FIRST thing on Hearts players’ minds entering the dressing-room at full-time on Saturday was other teams’ scores.
Such is the feelgood factor amongst the Tynecastle squad that they win games and instantly seek out information on rival clubs. Which is only natural given their recent steady progress.
Celtic remain the benchmark in the Ladbrokes Premiership after their 5-1 romp against Rangers. Challenging their huge resources won’t be easy, but Hearts are at least making a fist of it so far.
They sit second in the league and could go top, for 24 hours at least, with victory this weekend at St Johnstone. Celtic have a game in hand but following that resounding win over third-placed Rangers, the Edinburgh club are their nearest rivals right now.
That in itself is a stark turnaround from just three weeks ago. Some Hearts supporters called for the sacking of head coach Robbie Neilson after a loss to Celtic and a draw at Aberdeen in their opening two league fixtures. Since then, a 5-1 win over Inverness, a 2-1 triumph at Partick and, on Saturday, a 3-1 victory over plucky Hamilton have changed perceptions considerably.
Players always believed a challenge near the top was possible. A section of fans took a little longer to be convinced, but the league table doesn’t lie.
“That’s just the confidence we’ve got amongst ourselves. We train every day and we see the quality in this squad. We believe we can make a real impact in the league,” said midfielder Don Cowie.
“Whether we can hit the heights of Celtic, time will tell. Right now, after a lot of negative press and stick at the start of the season, we’re second in the league. We believed in ourselves and I think we’re showing that by winning games we believe we should be winning. We think we can challenge anyone. We showed in the opening game of the season that we’re a match for Celtic.
“We’re a young team and we’re striving for consistency. We now have three wins on the bounce. Let’s see if we can make it four this week. We’ll re-evalute after that. St Johnstone is another tough game. We’ve struggled against them recently so that’s something we want to put right and get another three points. The confidence is really flowing in the dressing-room.”
When players returned there after coming from behind to beat Hamilton, they were eager to know if the victory had propelled them to second spot. “The players came in right after the game and wanted to know how everyone else had done,” revealed Neilson. “They want to find out where they are and how they’re doing against Aberdeen, Ross County, Rangers, Celtic. There is a real desire to try and get up the league.”
“We look at the team above, no point looking back. It’s early days, though,” admitted Cowie. “We’ve only played five league games. Come to me after 15 or 20 games, we’ll see where we are and if we’re mounting a serious challenge. We’re going about our business nicely just now and long may it continue.”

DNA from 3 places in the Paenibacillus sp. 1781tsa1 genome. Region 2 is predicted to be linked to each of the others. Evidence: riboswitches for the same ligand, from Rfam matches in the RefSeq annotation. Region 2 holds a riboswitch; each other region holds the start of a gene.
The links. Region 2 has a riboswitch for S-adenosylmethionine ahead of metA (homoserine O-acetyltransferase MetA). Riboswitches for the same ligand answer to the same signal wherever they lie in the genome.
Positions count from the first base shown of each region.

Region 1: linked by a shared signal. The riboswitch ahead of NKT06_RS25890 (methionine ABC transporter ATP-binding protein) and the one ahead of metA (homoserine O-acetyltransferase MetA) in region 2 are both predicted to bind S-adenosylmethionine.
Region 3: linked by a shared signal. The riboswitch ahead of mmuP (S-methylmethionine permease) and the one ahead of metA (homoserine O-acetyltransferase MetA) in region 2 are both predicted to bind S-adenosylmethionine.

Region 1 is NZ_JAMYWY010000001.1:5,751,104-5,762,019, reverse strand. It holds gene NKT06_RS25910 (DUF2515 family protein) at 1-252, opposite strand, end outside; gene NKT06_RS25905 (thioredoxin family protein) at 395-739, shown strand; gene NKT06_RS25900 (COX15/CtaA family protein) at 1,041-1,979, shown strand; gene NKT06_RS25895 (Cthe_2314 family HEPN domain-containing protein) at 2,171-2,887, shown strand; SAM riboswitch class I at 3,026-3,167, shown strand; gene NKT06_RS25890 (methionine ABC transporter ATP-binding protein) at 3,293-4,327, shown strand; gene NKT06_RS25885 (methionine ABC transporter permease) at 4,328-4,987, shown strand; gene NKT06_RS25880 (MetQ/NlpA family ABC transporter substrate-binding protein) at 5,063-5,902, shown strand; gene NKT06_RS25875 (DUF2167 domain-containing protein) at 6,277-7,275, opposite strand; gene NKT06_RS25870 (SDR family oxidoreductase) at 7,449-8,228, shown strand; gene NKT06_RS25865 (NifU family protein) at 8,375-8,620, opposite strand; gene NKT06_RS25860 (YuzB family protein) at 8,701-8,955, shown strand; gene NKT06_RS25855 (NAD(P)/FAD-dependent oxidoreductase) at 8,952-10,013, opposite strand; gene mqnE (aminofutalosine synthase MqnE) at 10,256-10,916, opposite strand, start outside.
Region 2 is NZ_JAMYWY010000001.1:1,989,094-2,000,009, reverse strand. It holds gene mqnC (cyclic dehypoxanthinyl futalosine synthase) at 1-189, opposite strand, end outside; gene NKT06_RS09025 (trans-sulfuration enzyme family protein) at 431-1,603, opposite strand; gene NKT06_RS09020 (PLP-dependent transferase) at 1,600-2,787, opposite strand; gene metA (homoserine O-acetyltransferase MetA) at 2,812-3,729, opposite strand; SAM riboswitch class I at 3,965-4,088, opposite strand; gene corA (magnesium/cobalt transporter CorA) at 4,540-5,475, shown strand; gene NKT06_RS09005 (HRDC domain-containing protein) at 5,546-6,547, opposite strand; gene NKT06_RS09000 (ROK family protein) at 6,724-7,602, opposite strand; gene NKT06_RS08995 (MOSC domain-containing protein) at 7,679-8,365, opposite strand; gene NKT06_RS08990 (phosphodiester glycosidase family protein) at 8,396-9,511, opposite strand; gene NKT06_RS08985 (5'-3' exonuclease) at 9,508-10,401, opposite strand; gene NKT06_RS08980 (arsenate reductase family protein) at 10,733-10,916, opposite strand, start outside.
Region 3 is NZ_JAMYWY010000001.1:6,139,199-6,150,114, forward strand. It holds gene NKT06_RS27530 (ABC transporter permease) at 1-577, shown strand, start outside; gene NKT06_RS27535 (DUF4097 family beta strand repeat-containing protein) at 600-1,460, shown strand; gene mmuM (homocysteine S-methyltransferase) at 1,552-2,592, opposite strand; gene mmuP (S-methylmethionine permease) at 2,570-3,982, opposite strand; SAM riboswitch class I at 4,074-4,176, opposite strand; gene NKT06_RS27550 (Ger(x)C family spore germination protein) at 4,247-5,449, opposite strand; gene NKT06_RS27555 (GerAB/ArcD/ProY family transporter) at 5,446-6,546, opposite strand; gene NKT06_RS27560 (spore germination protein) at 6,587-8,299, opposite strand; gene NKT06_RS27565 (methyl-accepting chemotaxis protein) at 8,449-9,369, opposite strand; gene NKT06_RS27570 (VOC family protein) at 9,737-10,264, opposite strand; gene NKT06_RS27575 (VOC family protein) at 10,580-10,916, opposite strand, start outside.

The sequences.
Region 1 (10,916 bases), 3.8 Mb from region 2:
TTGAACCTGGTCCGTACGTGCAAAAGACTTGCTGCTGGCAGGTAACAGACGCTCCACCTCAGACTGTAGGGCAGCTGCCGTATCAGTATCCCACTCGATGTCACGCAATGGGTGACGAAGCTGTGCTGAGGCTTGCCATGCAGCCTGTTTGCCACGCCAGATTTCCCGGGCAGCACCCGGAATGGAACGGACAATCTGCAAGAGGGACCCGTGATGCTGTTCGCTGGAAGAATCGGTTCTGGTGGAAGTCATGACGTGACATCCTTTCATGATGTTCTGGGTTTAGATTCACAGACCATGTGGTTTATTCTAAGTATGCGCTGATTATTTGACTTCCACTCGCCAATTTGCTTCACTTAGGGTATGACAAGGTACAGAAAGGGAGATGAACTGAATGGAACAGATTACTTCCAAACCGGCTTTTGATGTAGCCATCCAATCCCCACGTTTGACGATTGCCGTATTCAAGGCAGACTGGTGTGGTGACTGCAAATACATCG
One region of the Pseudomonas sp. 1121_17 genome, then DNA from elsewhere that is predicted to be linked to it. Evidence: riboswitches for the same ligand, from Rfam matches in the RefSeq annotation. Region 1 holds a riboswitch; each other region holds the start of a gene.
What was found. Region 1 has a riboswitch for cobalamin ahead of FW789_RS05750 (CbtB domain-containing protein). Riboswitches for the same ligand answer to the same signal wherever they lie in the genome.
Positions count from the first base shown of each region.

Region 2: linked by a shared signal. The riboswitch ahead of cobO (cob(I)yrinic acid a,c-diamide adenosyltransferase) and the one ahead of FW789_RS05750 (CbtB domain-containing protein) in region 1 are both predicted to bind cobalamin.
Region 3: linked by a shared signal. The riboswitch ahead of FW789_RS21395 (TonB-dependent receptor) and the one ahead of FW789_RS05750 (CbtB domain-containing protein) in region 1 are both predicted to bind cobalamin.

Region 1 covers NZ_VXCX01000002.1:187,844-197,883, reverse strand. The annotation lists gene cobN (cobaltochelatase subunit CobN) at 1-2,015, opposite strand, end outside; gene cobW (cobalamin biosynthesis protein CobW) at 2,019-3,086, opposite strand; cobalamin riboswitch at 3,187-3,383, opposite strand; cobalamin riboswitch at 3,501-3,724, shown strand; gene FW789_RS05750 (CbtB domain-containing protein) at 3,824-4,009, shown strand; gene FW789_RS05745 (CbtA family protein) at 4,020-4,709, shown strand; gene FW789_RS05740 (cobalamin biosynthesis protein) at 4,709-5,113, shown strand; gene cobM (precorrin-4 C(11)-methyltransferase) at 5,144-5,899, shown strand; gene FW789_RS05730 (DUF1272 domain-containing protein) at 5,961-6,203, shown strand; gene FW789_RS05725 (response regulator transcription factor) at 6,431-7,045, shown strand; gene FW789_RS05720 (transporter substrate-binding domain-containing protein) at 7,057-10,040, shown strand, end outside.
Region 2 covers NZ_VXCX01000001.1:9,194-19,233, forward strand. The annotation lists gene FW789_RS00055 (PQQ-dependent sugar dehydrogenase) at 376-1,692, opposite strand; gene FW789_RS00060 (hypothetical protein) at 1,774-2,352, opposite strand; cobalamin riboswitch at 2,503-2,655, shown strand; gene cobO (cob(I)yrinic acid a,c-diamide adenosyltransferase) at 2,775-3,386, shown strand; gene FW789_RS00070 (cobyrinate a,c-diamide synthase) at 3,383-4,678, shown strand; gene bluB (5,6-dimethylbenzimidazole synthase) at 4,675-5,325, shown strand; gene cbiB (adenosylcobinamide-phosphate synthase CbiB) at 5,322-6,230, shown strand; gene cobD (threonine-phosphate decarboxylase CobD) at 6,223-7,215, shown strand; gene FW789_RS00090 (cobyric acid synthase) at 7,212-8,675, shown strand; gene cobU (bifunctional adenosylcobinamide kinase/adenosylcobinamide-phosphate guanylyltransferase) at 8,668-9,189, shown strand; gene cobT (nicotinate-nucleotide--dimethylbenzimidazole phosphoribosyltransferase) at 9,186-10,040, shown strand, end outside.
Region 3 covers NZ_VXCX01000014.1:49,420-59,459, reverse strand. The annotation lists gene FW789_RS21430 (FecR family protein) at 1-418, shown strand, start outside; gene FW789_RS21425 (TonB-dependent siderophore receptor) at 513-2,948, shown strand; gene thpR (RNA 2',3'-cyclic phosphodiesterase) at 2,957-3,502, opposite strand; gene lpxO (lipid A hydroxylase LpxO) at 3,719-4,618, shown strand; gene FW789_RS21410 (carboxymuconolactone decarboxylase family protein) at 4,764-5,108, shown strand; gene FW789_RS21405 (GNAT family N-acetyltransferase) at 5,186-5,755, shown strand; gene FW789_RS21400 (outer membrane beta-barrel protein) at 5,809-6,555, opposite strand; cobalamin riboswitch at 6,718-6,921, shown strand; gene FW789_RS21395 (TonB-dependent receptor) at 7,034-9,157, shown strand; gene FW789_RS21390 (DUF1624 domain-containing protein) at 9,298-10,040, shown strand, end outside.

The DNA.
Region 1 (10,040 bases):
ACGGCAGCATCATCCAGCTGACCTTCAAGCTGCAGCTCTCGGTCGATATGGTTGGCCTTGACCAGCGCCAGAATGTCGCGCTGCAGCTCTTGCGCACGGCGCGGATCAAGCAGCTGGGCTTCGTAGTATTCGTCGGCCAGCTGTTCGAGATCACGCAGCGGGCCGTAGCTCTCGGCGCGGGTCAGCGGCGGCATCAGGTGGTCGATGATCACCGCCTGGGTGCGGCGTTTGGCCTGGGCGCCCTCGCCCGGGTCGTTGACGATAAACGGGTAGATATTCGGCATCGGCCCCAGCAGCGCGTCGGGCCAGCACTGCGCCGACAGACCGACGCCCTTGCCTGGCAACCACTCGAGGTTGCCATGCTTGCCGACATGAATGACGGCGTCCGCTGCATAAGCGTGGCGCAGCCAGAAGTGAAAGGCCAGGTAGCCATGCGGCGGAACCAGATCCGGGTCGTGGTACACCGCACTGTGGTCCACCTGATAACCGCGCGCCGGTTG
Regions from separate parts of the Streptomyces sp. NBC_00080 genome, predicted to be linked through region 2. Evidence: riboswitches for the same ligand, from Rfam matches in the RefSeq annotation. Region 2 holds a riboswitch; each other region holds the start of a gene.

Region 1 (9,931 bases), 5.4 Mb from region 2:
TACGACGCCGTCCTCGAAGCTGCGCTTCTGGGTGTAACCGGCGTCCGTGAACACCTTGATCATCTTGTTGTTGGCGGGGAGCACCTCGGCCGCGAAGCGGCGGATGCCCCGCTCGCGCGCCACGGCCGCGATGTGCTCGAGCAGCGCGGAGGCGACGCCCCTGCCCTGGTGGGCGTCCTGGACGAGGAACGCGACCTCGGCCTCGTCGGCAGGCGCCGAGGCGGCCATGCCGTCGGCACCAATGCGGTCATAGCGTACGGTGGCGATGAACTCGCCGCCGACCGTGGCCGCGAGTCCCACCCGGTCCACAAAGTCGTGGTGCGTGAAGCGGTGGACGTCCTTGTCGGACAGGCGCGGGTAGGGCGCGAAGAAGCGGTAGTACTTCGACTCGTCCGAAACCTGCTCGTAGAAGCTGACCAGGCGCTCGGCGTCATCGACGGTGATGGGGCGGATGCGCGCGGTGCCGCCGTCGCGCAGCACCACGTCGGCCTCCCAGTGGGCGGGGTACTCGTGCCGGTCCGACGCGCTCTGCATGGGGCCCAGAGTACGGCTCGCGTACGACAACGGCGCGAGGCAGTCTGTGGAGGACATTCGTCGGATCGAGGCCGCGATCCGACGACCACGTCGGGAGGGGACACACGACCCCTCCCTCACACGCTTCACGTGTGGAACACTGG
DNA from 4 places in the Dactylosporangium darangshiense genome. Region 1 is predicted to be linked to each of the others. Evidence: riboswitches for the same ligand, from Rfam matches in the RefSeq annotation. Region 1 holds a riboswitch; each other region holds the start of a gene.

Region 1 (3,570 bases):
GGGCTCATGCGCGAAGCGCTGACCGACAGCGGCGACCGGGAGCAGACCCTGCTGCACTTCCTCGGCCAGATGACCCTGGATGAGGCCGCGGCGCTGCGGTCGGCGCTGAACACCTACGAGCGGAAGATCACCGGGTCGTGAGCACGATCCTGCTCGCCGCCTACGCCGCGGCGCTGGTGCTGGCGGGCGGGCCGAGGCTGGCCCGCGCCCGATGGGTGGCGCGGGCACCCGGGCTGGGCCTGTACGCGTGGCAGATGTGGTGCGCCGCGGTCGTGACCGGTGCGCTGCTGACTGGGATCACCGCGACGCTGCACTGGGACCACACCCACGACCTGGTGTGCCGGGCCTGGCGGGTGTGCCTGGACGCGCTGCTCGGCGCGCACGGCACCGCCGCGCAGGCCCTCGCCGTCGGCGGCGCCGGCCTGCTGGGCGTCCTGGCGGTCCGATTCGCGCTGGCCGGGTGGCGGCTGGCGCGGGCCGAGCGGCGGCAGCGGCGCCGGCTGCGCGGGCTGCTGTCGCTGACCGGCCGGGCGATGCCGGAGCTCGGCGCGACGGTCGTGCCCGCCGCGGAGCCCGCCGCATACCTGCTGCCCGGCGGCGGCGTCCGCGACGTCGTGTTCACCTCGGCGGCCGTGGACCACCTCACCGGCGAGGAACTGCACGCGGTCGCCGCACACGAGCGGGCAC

The weekend victory was anything but straightforward due to Hamilton’s resolve. The Lanarkshire club’s last win at Tynecastle was 39 years ago in October 1977, but Ali Crawford’s cushioned opening goal threatened to end that miserable sequence.
The little midfielder converted Grant Gillespie’s cross into the net past Jack Hamilton on 50 minutes. At that stage, after a dominant but wasteful first half, Hearts looked stumped. It required the introduction of Sam Nicholson to change the complexion of the match.
Nicholson crossed for Jamie Walker to head the equaliser on 69 minutes and then won the penalty from which Walker stroked Hearts into the lead. The decision was hotly disputed by Hamilton players, who surrounded referee Craig Thomson protesting that teenage debutant Shaun Want did not make contact in a sliding challenge on Nicholson.
“I don’t think it was a penalty,” complained Martin Canning, the Hamilton manager. “Shaun slid in and after it the boy [Nicholson] said to him and the referee that he was off balance and the only thing he could do was go down. It’s disappointing. I don’t criticise referees because it’s such a difficult job. It’s frustrating when it costs you in a game. Shaun slid to block the shot. I think Nicholson is at speed and he is off balance. You just hope these things even themselves out.”
As if to eliminate doubt, Nicholson nonchalantly clipped his own goal into the net from Robbie Muirhead’s cross in stoppage time. It was the most impressive of cameo roles by a player left out of the starting line-up from Hearts’ previous match at Firhill. His contribution was a huge factor in securing a third successive win.
“We said at half-time that we can’t win the game in the first half every week,” said Cowie. “We know we can change it if we need to because we have so much quality. Sam came on and made a huge impact on the game. We need to realise there are 20-odd players so, when you get your chance, you need to take it.
“Sam was unfortunate to drop out of the team that won at Partick. You have quality like Jamie coming in, and then Bjorn Johnsen and Robbie coming on and making an impact. In a few weeks, it might be me who’s dropping out, or Perry Kitchen or someone else. We’re striving to make an impact in the league and we’re going to need everyone.
“I’m happy to be fit and in the team at the moment. It’s been a real honour to wear the captain’s armband. It just shows the quality of our squad that Alim Ozturk finds himself out of the team right now. He was in the team of the season last year and, for me, he’s one of the best defenders in the league. It just shows how well Igor Rossi and John Souttar are doing.”